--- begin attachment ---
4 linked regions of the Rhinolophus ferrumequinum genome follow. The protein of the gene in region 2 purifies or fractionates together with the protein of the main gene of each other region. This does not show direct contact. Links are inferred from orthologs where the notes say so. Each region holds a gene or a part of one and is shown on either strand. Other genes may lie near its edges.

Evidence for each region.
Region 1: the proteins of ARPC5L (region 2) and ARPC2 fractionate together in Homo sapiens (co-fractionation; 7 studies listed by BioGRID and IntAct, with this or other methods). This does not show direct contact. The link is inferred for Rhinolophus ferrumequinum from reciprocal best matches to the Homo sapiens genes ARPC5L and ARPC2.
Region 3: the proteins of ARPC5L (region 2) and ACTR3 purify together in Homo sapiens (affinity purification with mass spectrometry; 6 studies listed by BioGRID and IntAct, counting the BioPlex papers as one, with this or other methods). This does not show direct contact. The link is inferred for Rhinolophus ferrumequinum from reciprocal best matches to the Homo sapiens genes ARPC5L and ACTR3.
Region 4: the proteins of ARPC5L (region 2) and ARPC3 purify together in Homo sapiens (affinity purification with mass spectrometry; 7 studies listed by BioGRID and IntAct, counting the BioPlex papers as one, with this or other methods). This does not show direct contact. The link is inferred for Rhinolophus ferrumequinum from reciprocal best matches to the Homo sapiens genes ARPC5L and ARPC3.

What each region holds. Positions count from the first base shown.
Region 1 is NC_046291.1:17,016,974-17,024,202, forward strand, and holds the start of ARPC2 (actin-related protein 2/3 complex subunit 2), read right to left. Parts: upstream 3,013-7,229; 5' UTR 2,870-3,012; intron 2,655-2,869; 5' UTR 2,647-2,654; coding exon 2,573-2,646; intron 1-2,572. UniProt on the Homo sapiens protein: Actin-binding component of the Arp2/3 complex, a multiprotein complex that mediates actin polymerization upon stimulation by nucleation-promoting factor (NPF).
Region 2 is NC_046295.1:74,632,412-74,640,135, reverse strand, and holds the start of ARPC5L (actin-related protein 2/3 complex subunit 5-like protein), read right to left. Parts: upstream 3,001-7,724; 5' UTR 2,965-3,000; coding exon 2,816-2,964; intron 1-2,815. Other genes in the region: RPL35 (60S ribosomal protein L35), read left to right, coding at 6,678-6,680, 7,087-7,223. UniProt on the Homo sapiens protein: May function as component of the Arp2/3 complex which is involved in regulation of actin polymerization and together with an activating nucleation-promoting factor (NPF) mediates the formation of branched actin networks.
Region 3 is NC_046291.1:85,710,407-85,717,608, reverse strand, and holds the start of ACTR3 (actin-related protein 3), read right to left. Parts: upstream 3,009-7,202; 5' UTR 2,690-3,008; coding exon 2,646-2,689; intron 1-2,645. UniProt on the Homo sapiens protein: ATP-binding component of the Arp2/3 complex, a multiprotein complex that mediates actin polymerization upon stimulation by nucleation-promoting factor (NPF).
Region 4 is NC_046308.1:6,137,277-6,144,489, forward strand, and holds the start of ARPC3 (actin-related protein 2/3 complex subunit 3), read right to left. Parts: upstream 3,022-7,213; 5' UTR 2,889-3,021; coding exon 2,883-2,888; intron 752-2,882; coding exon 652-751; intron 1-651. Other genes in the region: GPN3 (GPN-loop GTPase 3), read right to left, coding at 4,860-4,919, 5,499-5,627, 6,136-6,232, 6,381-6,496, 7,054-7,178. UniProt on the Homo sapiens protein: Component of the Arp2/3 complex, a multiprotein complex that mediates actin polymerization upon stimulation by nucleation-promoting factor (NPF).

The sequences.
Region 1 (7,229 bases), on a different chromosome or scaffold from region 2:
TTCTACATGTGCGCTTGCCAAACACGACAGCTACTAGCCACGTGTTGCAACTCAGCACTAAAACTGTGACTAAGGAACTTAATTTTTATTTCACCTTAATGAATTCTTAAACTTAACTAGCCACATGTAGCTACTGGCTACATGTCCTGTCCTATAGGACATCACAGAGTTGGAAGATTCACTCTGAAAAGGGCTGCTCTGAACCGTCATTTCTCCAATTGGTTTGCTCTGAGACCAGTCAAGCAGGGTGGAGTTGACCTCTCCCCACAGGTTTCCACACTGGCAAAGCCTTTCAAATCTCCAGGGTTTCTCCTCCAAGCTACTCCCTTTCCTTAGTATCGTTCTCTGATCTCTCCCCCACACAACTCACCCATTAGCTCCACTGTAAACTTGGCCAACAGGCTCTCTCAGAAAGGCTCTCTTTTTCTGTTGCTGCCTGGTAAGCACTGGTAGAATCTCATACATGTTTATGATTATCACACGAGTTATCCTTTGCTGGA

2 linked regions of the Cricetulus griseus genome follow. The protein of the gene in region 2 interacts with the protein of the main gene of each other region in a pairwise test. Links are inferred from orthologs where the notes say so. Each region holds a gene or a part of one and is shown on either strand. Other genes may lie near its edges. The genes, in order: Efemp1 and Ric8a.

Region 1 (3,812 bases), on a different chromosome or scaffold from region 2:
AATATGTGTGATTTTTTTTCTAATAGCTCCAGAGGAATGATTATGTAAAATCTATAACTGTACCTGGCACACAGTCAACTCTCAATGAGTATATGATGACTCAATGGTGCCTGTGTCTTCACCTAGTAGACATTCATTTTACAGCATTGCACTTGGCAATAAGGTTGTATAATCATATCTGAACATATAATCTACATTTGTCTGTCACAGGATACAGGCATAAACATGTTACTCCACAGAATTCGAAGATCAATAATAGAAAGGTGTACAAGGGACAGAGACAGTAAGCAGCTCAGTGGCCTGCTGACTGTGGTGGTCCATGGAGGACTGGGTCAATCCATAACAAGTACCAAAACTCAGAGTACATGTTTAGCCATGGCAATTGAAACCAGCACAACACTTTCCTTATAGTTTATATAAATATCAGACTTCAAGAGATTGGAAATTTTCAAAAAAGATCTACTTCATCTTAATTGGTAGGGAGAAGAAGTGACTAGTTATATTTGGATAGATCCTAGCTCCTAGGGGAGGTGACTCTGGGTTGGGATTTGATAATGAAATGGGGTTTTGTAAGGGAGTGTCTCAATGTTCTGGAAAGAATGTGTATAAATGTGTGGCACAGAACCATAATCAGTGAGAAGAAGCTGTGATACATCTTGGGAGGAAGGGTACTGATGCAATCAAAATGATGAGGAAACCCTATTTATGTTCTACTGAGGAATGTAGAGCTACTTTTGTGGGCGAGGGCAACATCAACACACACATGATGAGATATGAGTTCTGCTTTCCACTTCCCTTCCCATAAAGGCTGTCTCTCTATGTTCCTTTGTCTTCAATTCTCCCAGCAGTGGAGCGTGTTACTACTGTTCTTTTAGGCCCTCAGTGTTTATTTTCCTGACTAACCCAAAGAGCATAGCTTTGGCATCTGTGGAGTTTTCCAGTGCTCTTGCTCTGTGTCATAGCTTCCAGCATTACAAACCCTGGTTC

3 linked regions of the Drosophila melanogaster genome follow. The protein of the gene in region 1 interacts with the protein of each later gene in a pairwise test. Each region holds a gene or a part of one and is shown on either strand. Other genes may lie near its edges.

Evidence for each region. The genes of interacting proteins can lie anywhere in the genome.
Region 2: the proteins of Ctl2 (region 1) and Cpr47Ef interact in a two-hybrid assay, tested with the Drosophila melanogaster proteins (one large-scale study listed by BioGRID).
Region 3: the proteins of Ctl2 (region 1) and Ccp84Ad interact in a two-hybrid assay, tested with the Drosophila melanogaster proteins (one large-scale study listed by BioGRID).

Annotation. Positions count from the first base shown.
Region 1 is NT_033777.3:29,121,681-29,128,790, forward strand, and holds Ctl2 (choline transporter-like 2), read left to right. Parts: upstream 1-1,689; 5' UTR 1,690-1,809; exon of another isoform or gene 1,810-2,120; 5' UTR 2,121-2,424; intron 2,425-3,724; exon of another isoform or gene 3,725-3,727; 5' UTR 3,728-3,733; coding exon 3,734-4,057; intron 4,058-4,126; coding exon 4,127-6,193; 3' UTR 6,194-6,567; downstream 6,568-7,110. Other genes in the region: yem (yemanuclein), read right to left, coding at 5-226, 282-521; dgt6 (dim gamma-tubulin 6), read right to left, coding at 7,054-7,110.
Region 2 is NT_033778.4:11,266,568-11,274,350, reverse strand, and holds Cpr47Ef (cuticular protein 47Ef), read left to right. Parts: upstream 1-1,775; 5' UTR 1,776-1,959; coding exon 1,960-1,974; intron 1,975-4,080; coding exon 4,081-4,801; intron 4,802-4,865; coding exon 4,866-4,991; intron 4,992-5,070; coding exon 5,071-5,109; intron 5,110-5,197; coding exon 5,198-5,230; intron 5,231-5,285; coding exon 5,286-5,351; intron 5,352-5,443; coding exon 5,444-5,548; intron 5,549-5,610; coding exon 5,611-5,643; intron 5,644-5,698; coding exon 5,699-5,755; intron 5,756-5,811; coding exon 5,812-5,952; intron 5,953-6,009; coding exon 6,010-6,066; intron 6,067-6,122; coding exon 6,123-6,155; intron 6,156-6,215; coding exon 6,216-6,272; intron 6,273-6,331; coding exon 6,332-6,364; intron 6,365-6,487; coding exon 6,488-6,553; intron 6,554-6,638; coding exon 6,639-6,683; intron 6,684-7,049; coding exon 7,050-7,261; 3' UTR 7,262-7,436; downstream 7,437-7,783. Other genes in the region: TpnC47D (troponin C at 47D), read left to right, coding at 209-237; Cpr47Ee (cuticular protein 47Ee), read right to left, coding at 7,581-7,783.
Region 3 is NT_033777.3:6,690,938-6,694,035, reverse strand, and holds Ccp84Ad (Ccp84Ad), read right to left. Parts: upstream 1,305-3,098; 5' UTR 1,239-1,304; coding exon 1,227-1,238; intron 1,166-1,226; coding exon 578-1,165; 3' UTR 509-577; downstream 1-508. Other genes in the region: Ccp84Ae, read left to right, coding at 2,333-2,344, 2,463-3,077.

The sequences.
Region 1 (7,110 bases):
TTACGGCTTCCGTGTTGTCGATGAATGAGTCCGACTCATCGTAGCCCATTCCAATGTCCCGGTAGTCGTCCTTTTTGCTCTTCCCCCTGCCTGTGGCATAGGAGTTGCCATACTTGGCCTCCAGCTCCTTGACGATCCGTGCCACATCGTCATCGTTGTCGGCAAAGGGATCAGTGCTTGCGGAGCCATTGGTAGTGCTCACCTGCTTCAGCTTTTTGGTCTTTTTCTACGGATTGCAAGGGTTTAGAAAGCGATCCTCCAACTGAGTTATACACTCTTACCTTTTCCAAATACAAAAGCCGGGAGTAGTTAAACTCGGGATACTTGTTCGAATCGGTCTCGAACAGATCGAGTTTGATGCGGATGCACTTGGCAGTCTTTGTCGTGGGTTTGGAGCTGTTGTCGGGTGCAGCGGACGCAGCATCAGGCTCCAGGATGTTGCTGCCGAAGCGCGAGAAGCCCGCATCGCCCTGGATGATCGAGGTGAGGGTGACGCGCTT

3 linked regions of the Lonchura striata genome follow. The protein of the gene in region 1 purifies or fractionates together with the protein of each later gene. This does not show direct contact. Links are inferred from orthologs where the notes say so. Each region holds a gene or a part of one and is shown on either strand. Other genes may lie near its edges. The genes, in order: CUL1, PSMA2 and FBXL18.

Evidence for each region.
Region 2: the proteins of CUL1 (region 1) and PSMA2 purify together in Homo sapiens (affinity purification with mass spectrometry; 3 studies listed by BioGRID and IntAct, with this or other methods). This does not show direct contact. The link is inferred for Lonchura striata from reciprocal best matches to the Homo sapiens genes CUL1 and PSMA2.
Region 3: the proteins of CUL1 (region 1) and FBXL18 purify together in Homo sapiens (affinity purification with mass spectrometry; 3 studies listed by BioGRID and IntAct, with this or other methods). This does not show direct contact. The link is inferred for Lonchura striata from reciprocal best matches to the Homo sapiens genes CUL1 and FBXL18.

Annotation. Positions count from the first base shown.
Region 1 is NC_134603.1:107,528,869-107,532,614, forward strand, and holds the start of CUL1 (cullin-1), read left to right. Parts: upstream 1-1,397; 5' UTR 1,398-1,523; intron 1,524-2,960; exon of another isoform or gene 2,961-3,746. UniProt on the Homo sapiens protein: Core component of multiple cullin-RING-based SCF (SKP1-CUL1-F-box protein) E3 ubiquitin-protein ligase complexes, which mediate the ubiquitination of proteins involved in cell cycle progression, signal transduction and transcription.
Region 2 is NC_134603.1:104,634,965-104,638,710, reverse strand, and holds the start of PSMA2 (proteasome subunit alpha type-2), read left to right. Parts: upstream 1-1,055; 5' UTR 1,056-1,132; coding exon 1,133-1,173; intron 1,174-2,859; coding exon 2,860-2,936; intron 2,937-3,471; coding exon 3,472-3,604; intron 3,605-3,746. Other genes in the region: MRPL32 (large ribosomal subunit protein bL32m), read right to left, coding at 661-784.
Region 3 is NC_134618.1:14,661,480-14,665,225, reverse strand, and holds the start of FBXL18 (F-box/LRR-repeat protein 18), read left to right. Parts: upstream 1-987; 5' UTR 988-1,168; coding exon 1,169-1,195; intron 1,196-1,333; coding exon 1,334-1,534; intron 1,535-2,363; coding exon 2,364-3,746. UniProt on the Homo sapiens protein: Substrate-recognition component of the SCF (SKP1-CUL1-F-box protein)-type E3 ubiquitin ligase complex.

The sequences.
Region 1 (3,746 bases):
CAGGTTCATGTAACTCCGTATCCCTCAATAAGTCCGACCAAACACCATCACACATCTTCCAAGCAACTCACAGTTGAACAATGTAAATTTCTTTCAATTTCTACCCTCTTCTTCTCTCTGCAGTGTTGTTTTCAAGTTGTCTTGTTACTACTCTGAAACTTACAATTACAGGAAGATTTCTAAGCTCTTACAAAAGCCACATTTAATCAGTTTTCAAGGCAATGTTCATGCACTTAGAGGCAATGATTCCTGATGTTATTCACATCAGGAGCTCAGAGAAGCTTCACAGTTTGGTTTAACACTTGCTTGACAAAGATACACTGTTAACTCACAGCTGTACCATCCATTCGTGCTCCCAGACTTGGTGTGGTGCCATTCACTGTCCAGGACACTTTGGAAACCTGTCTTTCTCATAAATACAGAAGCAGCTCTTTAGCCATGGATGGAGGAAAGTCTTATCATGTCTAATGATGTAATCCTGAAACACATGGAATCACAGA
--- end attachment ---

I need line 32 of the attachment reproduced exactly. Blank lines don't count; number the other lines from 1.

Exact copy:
Annotation. Positions count from the first base shown.